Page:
That’s my brain articulated for businesses. Businesses watch when I go through building out processes and thinking about how they operate or how they can operate better, my brain ticks off the words off of IDEOS. Let me explain that and then we can go deeper. IDEOS is I for Integrate, D for Delegate, E for Eliminate, O for Outsource and S for Staff. When I’m working through how do you introduce yourself out to a potential customer and then bring them through the whole sales cycle. As they’re talking about what they’re doing, I’m looking for ways to IDEOS.
If you follow that mantra, it helps you to think of ideas to lower the workload, which was profitability and capacity, which then allows you to grow. That’s just my brain articulated and I try to teach that as I’m working with businesses so that when I’m no longer working with them, they can continue to use that mantra to continue to improve. As you and I both know, if you’re on this path of growth, you’re always needing to improve so that you’re not overstaffing. You’re not maxing out people. You’re thinking of better ways to operate.
With COVID and the impact that’s had, how has that changed the way that people run their business and particularly run their operations?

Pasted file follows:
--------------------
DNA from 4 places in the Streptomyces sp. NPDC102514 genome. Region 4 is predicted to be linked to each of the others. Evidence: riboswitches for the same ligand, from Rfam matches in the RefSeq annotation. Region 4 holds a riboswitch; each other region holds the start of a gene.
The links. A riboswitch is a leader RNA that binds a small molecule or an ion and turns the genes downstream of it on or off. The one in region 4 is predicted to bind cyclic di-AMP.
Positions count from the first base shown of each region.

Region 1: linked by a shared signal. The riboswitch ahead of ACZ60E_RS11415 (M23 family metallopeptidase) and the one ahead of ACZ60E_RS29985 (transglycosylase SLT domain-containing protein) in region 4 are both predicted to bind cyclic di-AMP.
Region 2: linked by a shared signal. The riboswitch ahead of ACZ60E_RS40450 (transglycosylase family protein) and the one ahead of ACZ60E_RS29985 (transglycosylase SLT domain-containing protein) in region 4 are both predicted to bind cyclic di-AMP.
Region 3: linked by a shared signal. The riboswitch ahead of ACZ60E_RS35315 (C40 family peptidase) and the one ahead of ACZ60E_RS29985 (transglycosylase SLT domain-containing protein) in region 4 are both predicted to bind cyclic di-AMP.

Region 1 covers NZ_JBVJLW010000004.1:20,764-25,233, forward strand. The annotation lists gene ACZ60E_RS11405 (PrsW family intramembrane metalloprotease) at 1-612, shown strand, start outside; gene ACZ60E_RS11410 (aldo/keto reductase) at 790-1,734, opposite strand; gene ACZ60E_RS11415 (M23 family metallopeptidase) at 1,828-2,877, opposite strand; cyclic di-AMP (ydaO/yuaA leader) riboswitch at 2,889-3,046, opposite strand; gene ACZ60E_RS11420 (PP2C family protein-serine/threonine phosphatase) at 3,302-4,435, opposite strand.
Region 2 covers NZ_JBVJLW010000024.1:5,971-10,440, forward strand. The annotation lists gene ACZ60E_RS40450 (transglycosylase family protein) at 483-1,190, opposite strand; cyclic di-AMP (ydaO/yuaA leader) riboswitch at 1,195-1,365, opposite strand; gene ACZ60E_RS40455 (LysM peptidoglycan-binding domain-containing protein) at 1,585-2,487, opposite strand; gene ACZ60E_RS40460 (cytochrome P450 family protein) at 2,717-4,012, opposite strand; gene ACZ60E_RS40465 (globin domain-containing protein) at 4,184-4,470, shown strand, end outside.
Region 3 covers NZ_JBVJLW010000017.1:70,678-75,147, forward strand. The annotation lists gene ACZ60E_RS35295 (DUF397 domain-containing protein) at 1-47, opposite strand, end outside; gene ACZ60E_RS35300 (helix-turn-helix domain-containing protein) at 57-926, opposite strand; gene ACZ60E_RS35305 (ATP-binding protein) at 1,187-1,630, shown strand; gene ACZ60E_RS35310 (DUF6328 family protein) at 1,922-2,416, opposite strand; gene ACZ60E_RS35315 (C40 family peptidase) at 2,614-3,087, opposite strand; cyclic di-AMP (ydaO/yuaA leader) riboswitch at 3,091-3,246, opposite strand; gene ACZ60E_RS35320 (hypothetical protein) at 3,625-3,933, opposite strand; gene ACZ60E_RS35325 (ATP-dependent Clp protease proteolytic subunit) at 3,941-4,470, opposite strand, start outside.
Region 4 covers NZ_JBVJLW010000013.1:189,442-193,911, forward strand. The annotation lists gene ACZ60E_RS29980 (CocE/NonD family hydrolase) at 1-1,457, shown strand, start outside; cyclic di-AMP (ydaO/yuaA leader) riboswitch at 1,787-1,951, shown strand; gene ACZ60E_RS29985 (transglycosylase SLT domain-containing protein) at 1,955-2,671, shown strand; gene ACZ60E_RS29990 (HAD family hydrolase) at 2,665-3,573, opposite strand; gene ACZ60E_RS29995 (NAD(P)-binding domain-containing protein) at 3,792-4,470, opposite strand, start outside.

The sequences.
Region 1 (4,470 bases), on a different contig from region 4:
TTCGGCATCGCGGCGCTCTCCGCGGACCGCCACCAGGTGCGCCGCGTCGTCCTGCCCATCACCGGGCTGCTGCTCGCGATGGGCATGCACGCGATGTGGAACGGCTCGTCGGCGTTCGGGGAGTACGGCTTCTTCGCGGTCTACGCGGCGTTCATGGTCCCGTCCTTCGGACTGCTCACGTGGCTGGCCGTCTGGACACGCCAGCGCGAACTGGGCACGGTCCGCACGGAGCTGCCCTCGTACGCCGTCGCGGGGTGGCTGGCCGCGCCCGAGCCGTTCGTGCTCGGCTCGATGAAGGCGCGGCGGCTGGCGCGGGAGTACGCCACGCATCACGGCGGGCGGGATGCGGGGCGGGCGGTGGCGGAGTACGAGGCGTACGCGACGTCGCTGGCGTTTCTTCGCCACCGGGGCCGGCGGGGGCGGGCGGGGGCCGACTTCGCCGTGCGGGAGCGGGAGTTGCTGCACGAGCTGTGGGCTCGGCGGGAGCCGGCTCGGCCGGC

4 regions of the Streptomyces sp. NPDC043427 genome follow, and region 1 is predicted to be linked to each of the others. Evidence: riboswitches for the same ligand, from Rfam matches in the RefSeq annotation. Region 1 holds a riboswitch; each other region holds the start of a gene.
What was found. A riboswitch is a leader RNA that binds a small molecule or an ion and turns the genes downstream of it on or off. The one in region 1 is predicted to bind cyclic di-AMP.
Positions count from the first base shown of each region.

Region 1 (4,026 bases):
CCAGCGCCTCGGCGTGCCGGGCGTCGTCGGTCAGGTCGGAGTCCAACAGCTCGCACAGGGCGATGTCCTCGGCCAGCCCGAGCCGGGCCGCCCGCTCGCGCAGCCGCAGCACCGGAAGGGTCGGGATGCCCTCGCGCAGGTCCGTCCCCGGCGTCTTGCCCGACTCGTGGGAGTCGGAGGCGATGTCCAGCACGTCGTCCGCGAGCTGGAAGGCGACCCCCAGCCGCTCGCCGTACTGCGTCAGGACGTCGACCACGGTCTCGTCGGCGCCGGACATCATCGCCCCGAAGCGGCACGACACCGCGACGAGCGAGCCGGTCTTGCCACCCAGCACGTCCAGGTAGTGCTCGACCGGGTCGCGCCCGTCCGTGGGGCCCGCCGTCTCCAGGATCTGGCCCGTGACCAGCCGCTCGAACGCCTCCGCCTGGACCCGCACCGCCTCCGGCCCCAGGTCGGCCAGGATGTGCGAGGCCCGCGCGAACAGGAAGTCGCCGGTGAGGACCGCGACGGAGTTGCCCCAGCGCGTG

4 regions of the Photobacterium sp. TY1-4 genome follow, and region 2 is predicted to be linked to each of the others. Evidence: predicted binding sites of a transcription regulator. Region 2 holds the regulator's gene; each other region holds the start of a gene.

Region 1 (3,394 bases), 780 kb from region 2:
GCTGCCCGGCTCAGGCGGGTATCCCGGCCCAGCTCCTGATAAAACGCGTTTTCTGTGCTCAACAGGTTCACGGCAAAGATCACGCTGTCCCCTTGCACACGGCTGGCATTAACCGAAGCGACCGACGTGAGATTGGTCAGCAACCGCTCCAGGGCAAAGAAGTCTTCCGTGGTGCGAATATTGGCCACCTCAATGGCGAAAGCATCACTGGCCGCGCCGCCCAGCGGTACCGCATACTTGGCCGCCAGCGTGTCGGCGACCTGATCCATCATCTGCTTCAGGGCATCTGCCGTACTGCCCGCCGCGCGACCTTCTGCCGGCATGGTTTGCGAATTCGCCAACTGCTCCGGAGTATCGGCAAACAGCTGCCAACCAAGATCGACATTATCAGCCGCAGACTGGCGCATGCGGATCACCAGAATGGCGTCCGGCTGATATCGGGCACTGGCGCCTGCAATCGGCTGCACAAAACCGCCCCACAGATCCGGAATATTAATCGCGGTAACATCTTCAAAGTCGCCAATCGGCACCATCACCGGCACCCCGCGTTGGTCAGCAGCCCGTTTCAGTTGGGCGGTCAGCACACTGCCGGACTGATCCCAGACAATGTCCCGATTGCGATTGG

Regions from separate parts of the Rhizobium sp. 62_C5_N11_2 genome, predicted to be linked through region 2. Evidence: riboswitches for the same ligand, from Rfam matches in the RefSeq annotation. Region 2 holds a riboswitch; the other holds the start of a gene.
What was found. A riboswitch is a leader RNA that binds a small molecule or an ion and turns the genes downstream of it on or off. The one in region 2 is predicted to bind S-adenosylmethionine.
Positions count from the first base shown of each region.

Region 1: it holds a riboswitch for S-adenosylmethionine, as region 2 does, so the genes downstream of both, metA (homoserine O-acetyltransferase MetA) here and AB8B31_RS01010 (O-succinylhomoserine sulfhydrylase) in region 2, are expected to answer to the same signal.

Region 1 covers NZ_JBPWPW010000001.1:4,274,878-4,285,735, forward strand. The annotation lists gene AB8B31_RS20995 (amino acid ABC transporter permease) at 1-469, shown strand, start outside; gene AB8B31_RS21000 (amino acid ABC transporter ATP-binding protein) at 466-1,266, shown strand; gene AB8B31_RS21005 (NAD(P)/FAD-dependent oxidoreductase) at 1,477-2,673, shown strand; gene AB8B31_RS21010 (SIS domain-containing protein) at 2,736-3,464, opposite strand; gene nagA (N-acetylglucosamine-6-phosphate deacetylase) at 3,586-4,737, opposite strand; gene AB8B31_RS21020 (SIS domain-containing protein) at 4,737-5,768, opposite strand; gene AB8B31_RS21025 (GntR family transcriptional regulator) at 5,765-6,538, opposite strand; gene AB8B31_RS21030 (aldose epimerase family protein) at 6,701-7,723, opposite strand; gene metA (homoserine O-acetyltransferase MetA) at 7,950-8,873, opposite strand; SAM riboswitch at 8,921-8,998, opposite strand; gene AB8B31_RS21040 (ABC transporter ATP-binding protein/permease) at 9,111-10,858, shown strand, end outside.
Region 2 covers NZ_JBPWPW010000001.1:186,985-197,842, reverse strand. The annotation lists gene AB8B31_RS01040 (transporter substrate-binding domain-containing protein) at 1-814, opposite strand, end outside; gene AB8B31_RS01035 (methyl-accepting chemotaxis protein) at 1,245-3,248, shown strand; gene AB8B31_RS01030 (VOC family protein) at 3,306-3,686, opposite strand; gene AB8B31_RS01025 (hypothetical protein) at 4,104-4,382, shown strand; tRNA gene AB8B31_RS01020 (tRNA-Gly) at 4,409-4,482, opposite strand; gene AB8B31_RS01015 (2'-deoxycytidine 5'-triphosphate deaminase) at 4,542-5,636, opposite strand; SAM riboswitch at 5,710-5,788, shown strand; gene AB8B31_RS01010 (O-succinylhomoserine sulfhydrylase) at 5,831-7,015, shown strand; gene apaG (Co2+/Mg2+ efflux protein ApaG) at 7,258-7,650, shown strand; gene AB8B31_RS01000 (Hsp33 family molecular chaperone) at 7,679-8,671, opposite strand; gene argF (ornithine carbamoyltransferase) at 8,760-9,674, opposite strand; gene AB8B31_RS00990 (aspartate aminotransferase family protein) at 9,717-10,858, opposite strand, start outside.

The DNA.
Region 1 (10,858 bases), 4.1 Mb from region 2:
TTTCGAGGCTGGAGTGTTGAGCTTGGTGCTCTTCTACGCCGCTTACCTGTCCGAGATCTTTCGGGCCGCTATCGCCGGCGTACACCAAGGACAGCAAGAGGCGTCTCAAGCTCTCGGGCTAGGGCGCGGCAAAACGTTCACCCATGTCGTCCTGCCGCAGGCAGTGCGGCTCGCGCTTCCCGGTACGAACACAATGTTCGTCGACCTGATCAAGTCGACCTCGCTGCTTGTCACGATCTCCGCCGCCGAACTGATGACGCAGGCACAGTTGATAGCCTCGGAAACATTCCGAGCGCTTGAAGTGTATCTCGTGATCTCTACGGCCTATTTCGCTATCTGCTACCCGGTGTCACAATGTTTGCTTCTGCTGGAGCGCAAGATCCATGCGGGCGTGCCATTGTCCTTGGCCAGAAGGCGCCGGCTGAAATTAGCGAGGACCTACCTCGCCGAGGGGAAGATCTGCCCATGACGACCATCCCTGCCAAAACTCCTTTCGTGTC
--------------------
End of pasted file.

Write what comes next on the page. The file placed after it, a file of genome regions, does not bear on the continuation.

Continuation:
I will say the things that I’ve been talking about for years are coming to life, the idea of using outsource providers. When you and I were into that, they were afraid of that. Maybe it was control. Maybe they didn’t know the person well. They couldn’t get to meet them. I’m big fans of that now. That’s one thing. Two, this collaboration software, you’re ahead of your time. How do you collaborate on ideas when you’re not all in the same location? The things like Asana, Trello and ClickUp are amazing. They’re not invasive if you shut off email notifications. You use them when you need them to help you. I guess I would say the silver lining is businesses are operating better. They’re thinking more lean. They’re more excited about the opportunities where it’s not just a ton of work. It’s more about being able to focus on their people internally and their customers or clients. Businesses are coming out great and they can survive.
Who’s the best person to lead the internal project? They bring you in to transform the business, prove the operations for those three Ps and a G. Who’s best to be the person within the client that works with you?
It depends on what we’re working on. Let’s break it down. It’s sales or marketing. It may be the person that supports the business developing person. I believe in empowering your people and helping them rise up, which also allows the senior executives to delegate down. For me, I aim to not work necessarily with the owners all the time but like that next tier of person. That next tier could be that administrative assistant that is answering the phones but you didn’t realize had that power skill to think about the moving parts, pull it all together and rise up. It doesn’t matter where they are. It’s how their brain works.
I understand. I think that’s the gap where a lot of people or owners prolong it because they think they’ve got to be the person that does it. You shared some great examples where that doesn’t. What are some of the other things that sometimes get in the way of owners letting go and letting their team effectively build the processes with you?